Meanwhile there's a troubling report that a barrage of Russian guided missiles hit Kyiv tonight, and took-out an American (Raytheon-built) Patriot battery. For sure the Russians would make a big deal out of that, but the report suggests it was 18 missiles fired at the same Ukrainian target, so sure, any huge 'swarm' attack can often overwhelm defenders, no matter how superior the technology that the defense has. So Moscow will crow that they took-out 150 million or so of missiles (30 Patriots at 5 million each approximately), but that's war if so. In everything I've seen, the Patriot is a good weapon, it did intercept hypersonic intruders just last week, but again if numerous were fired it it, that outcome is sad, but might just have to be absorbed and not question the weapon quality.

Something is going on in Ukraine .. notice my comment last night about what is a military alert in neighboring Belarus, where the dictator seemed to vanish, and from where Russian jet fighters intercepted French and Polish NATO jets near the border, which is normally routine, but incites more angina just now.

After the sagging Close Tuesday, we moved toward the Tesla Annual Meeting and Elon Musk's interview with CNBC's David Faber. 

"Too much latency" . . was Elon Musk's description of the Fed, totally agree of course, as that's what we've said for 3 years now, too slow to respond to the pandemic, then they correctly reversed (and so did we from bear to bull in March of 2020), then too low for too long, and now too high for too long.

That is the key comment he made about markets and economics, as well as a rather basic guideline about how higher prices and rates impact everyone, no credit being used or lots of credit utilized. I know some media thought him to be 'wishy washy', I say not. I thought there was some deep thought and just a couple clever references to business, especially justifying 'verifying charges' by Twitter, so as to compel some charge and avoid a million or more 'bots'.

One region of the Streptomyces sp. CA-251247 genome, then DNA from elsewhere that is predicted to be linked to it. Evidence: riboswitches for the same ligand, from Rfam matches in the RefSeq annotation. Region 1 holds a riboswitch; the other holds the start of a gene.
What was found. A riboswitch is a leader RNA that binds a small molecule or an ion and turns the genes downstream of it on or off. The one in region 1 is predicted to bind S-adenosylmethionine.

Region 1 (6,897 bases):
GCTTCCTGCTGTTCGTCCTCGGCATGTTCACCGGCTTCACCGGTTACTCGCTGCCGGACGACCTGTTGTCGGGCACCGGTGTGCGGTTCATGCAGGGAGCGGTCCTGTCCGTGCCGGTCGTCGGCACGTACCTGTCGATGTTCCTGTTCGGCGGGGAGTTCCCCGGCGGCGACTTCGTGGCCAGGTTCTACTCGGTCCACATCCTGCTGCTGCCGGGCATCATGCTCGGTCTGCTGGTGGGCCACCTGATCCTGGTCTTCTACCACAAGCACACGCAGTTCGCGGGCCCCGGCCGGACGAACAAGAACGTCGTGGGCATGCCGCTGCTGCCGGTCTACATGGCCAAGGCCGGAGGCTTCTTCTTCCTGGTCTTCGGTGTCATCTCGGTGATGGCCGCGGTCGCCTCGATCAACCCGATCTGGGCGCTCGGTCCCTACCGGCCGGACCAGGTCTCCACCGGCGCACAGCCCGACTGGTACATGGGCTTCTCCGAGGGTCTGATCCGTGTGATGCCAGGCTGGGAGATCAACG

In that regard I was pleased to hear him clarify that he never thought Open AI 'Generational chat' would be delayed, just had to express the sentiment. And he suggested we have a 'normal person' as President (CEO of the USA, not so much a politician). Actually the Nation thought it tried that a couple times, I will leave that topic there for now, but get the sentiments. And Musk threaded a fine line about China, emphatic that they are serious about Taiwan.. and yes of course that carries tremendous ramifications for the entire world.



Most are enamored by the Home Depot (HD) 'miss' today, whereas I think Tesla (TSLA) is the key at the moment, as well as the Debt issue. I have looked at rising 'credit card' and 'revolving debt' in this Country, and think consumers are or need to consolidate spending, and the HD report would align with that.

A couple days (minimum) of pending White House debt-dealing negotiations are ahead, so we'll possibly not get an outcome before the President returns Sunday from G-7. However, both sides make it clear we must not default, and that's been my presumption throughout this Debt 'ordeal', and contributes to a degree to the continued 'range-bound' S&P 'neutrality' as continues evolving.


More By This Author:

Market Briefing For Tuesday, May 16